Economic Survey 2019: Invoking Behavioural Economics The Indian Way
Economic surveys are about debates around the future of the economy, data, dot plots and bar graphs. The Economic Survey 2018-19, however, takes a detour into behavioural economics.
Not just of the garden variety but ‘Behavioural Economics — The Indian Way’.
In a chapter titled ‘Policy For Homo Sapiens, Not Homo Economicus’, Chief Economic Adviser Krishnamurthy Subramanian invokes Indian mythology in the hope that behavioural change can fix age-old economic problems ranging from tax compliance to women’s empowerment.
Women Empowerment: Invoking Lakshmi
The first area where Subramanian suggests the country use its mythological moorings is in the area of women empowerment. Indian women have enjoyed a position of respect and reverence in ancient Indian society, Subramanian writes.
He goes on to cite a list of examples.
“Ardhanareshwar — a half male-half female representation of Lord Shiva — captures the equality between men and women. The Rigveda identified many women sages as treasures of knowledge and foresight: the prophetess Gargi, who questioned the origin of all existence in her Vedic hymns and the great Maitreyi, who rejected half of her husband’s wealth in favour of spiritual knowledge. The long philosophical conversations between sage Agasthya and his highly educated wife Lopamudra are legendary. Men in ancient Indian society were identified with their mothers, Yashoda-Nandan, Kaushalya-Nandan, Gandhari-Putra, as well as their wives/consorts, Janaki-Raman, Radha-Krishna.”
All these instances, Subramanian suggests, should be used to fashion a ‘BADLAV’ or ‘Beti Aapki Dhan Lakshmi Aur Vijay Lakshmi’ programme.
Tax evasion, Wilful default & Pious Obligation
If the tradition of Lakshmi has been invoked to end centuries of women oppression, then the ‘Doctrine Of Pious Obligations’ is being cited as a way to end, once again, decades of tax evasion and default.
The Economic Survey cites Hindu scriptures, Islam and Christianity to say that unpaid debt is bad karma.
“In Hinduism, non-payment of debts is a sin and also a crime. The scriptures ordain that if a person’s debts are not paid and he dies in a state of indebtedness, his soul may have to face evil consequences...
Under Islam, Prophet Muhammad advocated — “Allaahummainnia’oodhibika min al-ma’thamwa’lmaghram (O Allaah, I seek refuge with you from sin and heavy debt).” A person cannot enter Paradise until his debt was paid off...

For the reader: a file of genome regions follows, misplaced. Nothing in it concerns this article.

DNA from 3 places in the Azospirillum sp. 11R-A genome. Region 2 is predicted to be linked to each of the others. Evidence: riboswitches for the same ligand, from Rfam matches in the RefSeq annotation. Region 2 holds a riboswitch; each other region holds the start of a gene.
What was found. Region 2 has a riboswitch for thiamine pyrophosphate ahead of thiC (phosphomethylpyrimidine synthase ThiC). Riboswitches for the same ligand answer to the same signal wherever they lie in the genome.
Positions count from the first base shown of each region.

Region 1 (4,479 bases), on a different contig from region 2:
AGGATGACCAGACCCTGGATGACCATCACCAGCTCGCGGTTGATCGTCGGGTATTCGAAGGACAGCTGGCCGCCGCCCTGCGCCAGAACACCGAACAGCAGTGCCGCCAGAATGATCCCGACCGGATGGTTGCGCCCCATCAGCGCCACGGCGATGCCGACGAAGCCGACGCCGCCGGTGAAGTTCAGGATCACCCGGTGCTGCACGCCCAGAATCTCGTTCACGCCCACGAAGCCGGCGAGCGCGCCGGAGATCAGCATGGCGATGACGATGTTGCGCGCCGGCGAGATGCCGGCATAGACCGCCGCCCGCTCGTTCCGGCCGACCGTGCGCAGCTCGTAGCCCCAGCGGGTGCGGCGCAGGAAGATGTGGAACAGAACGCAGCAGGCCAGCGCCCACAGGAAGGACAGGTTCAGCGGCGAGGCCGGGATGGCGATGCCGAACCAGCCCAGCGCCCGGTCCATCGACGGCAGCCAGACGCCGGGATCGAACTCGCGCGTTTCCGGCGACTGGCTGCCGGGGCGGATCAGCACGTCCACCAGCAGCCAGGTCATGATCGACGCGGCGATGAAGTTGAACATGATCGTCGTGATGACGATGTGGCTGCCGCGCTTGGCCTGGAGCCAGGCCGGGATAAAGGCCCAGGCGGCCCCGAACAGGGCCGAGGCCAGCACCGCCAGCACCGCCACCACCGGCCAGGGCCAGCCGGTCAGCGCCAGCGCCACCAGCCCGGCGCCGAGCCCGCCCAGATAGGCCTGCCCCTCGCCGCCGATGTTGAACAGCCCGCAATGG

The Bible says, “Let no debt remain outstanding except the continuing debt to love one another – Romans 13:8”, and “The wicked borrows and does not repay, but the righteous shows mercy and gives – Psalm 37:21.”
The repayment of debt in one’s own life is prescribed as necessary by scriptures across religions.
“Given the importance of religion in the Indian culture, the principles of behavioural economics need to be combined with this “spiritual/religious norm” to reduce tax evasion and wilful default in the country.”
From Swachh Bharat To Sunder Bharat
The survey also suggests that an increased focus on health can be brought about by using the priniciples of “inner beauty”.
“Taking our learning from the power of behavioural economics in the Swachh Bharat scheme, the way forward is to develop an all-encompassing behavioural economics architecture for the entire health sector as health signifies inner beauty.”
The survey explains that people often make healthcare choices that are not best for them. A nudge in the right direction can improve choices.
Some suggestions to provide that nudge: School menus can be redesigned to make healthier choices sound more attractive, campaigns focusing on the number of people who don’t drink or take drugs, asking patients to sign a pledge in front of an ‘accountability partner’ to adopt a healthier lifestyle, and appreciation certificates for those that stick to their goals.
Coming Soon: Department Of Behavioural Change
While citing these and other examples, the Economic Survey recommends that a behavioural economics unit in the NITI Aayog be immediately activated.
Every programme must go through a “behavioural economics” audit before its implementation, the survey says.